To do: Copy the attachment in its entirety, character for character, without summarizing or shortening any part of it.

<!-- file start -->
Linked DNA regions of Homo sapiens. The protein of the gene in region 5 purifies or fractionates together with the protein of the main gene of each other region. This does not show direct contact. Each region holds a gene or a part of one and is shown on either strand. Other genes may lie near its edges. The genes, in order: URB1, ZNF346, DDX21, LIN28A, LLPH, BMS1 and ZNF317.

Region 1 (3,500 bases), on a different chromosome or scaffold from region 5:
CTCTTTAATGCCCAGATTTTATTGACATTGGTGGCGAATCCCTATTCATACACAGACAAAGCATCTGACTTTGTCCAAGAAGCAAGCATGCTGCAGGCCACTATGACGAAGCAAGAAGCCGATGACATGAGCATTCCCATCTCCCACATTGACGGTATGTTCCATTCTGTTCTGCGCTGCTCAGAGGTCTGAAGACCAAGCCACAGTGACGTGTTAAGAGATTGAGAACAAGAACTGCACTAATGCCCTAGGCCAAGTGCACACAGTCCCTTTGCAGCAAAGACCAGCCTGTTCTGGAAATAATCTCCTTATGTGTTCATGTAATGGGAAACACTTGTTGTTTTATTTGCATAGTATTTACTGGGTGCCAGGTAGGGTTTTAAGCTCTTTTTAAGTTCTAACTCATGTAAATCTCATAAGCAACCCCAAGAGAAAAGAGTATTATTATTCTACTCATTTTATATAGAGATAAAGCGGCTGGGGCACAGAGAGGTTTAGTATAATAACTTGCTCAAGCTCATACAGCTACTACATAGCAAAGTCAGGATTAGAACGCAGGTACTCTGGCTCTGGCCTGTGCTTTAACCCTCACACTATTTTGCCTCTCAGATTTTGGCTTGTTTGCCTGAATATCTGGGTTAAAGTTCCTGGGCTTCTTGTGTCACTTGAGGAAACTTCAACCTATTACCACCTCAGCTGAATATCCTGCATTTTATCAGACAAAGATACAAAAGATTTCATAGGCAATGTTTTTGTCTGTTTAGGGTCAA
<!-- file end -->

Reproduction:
Linked DNA regions of Homo sapiens. The protein of the gene in region 5 purifies or fractionates together with the protein of the main gene of each other region. This does not show direct contact. Each region holds a gene or a part of one and is shown on either strand. Other genes may lie near its edges. The genes, in order: URB1, ZNF346, DDX21, LIN28A, LLPH, BMS1 and ZNF317.

Region 1 (3,500 bases), on a different chromosome or scaffold from region 5:
CTCTTTAATGCCCAGATTTTATTGACATTGGTGGCGAATCCCTATTCATACACAGACAAAGCATCTGACTTTGTCCAAGAAGCAAGCATGCTGCAGGCCACTATGACGAAGCAAGAAGCCGATGACATGAGCATTCCCATCTCCCACATTGACGGTATGTTCCATTCTGTTCTGCGCTGCTCAGAGGTCTGAAGACCAAGCCACAGTGACGTGTTAAGAGATTGAGAACAAGAACTGCACTAATGCCCTAGGCCAAGTGCACACAGTCCCTTTGCAGCAAAGACCAGCCTGTTCTGGAAATAATCTCCTTATGTGTTCATGTAATGGGAAACACTTGTTGTTTTATTTGCATAGTATTTACTGGGTGCCAGGTAGGGTTTTAAGCTCTTTTTAAGTTCTAACTCATGTAAATCTCATAAGCAACCCCAAGAGAAAAGAGTATTATTATTCTACTCATTTTATATAGAGATAAAGCGGCTGGGGCACAGAGAGGTTTAGTATAATAACTTGCTCAAGCTCATACAGCTACTACATAGCAAAGTCAGGATTAGAACGCAGGTACTCTGGCTCTGGCCTGTGCTTTAACCCTCACACTATTTTGCCTCTCAGATTTTGGCTTGTTTGCCTGAATATCTGGGTTAAAGTTCCTGGGCTTCTTGTGTCACTTGAGGAAACTTCAACCTATTACCACCTCAGCTGAATATCCTGCATTTTATCAGACAAAGATACAAAAGATTTCATAGGCAATGTTTTTGTCTGTTTAGGGTCAA